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Re: Tricks of the Trade


If I have flex board and the arch is a small buda (nitch)I will bend both at once if it is very tight cause they seem to bend better in two.Better yet If you have a contenental kit on your old super van ,use that to bend you half inch C,D it bends very nice with some H2o and peaple wonder what the heck you are doing rubbing drywall on your spare.
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Old 01-12-2011, 03:04 PM   #97
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Re: Tricks of the Trade


corner beads are leveled out with compound. right??
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Old 01-15-2011, 09:17 AM   #98
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Re: Tricks of the Trade


i dont know what this guys trying to tell people but bad on him

Quote:
Originally Posted by Mud Master View Post

---When setting the depth of your screw gun, always do it on a piece of dunnage before production starts as opposed to on the wall during production.
your gun should be set from the last job

---Never tack around any fixtures that you will later cut/route out. Do that after.
you should alway keep screws away from you fixtures

--Nail the edges, screw the field.
nails crap and should be banned from use with drywall

---In residential construction. putting adhesive on BOTH the framing & the drywall isn't necessary, but it helps.
(residential) putting ahesive on both the drywall and the framing why not just put it on the framing then put your board up



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Old 01-15-2011, 09:27 AM   #99
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Re: Tricks of the Trade


thats crap man nails are for hacks you arent even allowed to use them in my area because of all the problems they cause
you cant sink a nail with out hitting the board unless you use a 3/8 hammer head and that sound more crazy then saying nails are for pros come to bc canada you would last till someone saw you using nail and you would be fired
screw guns are for pros nails are for hacks
put alberta full of nailing hacks
ive seen tons of of crews come in a do one job then never get called
they are all from alberta i feel bad for them

Quote:
Originally Posted by nickcruz View Post
Screws not sunk in the angels will do the same damage as a nail.each time I hear nail dont work I laugh at the guy who put that nail in.Nails are for pros with many houses under there belts and get hired on account of there reputation.I use all the reqired tools and matieral that gets the job done as fast and as I can.20 years in the biz I found out attatude is just as important as qwality when dealing with sombody whom gets you 100.000$ a year in work.If your boss says no nails then, thats easy don't use them, If the taper whines to your boss,you missed somthing.(PLUG),(crapfan),or somthing to that matter,still Its the boarders fault and can be backcharged if its more then a hrs work or anywhere near.make the tappers happy and you wont miss a days work .unless you live in Edmonton right now and the roads are so full of snow the drywall trucks are getting stuck and I use snowshoes to go to the corner store.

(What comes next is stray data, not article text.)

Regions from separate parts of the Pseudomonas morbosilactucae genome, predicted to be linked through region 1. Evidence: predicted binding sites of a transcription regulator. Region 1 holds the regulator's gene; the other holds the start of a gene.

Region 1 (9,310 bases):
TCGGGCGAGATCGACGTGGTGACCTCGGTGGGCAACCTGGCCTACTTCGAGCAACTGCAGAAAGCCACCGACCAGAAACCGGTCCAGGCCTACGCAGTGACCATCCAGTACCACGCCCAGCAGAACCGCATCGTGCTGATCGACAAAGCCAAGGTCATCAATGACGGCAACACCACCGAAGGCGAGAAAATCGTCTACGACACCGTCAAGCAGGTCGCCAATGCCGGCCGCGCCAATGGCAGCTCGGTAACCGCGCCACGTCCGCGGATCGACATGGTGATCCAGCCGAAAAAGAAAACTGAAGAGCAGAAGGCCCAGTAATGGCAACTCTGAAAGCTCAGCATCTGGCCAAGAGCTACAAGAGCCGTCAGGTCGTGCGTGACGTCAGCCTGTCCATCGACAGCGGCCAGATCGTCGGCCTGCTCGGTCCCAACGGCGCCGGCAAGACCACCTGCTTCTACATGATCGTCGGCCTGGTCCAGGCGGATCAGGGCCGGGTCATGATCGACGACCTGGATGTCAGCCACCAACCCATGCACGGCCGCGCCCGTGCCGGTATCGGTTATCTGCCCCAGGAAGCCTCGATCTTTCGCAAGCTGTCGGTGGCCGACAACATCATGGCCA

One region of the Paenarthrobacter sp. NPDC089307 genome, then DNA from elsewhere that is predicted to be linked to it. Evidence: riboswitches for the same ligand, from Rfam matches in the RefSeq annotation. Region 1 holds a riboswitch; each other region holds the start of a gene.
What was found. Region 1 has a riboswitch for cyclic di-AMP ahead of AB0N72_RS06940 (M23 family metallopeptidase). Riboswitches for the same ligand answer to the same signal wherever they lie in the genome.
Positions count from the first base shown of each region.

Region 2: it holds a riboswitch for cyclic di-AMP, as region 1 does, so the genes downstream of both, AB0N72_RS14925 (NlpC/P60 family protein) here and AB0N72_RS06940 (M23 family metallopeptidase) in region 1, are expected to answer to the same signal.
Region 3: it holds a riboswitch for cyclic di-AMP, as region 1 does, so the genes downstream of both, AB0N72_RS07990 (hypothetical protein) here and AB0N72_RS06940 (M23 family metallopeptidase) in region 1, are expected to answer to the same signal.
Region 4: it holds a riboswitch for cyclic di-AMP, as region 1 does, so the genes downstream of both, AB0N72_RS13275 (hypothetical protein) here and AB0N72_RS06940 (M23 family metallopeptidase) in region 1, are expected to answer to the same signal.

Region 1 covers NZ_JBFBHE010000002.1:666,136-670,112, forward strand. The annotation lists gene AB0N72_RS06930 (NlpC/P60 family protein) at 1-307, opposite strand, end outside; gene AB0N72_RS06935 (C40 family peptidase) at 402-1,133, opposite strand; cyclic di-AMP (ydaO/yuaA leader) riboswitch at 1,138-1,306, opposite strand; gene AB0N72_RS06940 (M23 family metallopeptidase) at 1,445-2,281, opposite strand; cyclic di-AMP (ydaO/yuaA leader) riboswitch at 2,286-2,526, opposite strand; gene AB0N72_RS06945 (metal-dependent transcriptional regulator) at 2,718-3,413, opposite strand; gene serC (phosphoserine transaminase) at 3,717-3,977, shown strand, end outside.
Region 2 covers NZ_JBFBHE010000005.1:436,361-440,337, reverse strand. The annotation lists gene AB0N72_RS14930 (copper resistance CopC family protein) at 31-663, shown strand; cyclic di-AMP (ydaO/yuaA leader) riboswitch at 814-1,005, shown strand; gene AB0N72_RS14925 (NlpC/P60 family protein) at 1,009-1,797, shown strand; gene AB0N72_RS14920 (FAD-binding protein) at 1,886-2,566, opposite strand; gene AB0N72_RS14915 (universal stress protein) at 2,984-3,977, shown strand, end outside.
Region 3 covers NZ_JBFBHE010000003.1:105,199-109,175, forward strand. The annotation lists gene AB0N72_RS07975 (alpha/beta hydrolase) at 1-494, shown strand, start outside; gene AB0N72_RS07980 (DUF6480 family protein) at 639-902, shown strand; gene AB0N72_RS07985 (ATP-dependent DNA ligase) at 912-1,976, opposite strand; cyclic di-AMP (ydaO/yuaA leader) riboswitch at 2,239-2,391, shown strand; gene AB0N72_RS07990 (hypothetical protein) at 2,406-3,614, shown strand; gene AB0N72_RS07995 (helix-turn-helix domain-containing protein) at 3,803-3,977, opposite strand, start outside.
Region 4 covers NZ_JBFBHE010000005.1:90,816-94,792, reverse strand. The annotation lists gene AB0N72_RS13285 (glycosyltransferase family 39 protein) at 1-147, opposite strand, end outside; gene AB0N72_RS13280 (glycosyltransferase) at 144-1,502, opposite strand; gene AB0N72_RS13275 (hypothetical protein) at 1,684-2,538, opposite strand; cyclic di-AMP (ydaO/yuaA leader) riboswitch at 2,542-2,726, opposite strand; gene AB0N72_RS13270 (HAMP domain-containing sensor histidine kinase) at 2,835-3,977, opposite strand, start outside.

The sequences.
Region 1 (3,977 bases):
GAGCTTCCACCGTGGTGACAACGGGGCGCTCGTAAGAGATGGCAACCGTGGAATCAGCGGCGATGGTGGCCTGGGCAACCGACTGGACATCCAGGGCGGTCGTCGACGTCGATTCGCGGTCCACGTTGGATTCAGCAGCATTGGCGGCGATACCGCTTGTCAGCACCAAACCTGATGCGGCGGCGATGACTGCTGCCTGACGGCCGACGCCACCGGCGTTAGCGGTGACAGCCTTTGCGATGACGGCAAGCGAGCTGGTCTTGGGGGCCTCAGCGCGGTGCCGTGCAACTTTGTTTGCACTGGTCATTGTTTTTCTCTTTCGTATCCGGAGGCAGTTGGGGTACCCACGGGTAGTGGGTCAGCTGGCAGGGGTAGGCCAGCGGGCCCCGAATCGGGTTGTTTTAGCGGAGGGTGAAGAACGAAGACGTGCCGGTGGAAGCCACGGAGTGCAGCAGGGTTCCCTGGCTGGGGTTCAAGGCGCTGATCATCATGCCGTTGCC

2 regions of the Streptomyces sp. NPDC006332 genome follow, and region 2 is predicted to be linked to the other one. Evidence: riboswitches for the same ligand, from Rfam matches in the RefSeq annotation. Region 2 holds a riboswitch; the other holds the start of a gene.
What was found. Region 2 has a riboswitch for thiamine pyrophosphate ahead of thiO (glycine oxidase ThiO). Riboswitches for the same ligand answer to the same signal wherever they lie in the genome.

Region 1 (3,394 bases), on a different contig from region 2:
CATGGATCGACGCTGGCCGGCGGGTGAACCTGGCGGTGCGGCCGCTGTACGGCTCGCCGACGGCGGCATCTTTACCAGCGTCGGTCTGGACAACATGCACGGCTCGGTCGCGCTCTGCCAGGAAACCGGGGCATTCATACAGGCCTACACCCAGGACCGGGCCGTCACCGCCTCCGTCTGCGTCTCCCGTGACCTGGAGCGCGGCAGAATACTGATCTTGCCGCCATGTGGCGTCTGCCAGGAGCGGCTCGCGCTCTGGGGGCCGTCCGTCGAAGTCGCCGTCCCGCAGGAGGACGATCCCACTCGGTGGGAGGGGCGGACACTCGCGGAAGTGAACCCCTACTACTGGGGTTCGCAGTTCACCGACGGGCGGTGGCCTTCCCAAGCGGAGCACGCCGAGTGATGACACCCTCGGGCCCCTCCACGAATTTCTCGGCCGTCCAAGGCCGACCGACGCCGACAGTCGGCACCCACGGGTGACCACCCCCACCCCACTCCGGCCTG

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Old 01-15-2011, 03:16 PM   #100
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Re: Tricks of the Trade


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thats crap man nails are for hacks you arent even allowed to use them in my area because of all the problems they cause
you cant sink a nail with out hitting the board unless you use a 3/8 hammer head and that sound more crazy then saying nails are for pros come to bc canada you would last till someone saw you using nail and you would be fired
screw guns are for pros nails are for hacks
put alberta full of nailing hacks
ive seen tons of of crews come in a do one job then never get called
they are all from alberta i feel bad for them
it's to each his own Grass hopper,nickcuz is 20 years in this biz,and thats what works for him,I'm 30 years,and there's others on here longer than that.and something tells me he is better than you.#1 trying to get along with the other trades.
maybe you should talk to your cgc (usg) representative before you proclaim yours is the only way.Some GC prefer nails for they won't strip like a screw in the bevell,plus you can toe nail around door ways which is stronger than a screw.and in Ontario,they use nails,so I guess we all suck too,
you going to wish me to drop dead in this post too, youngbuck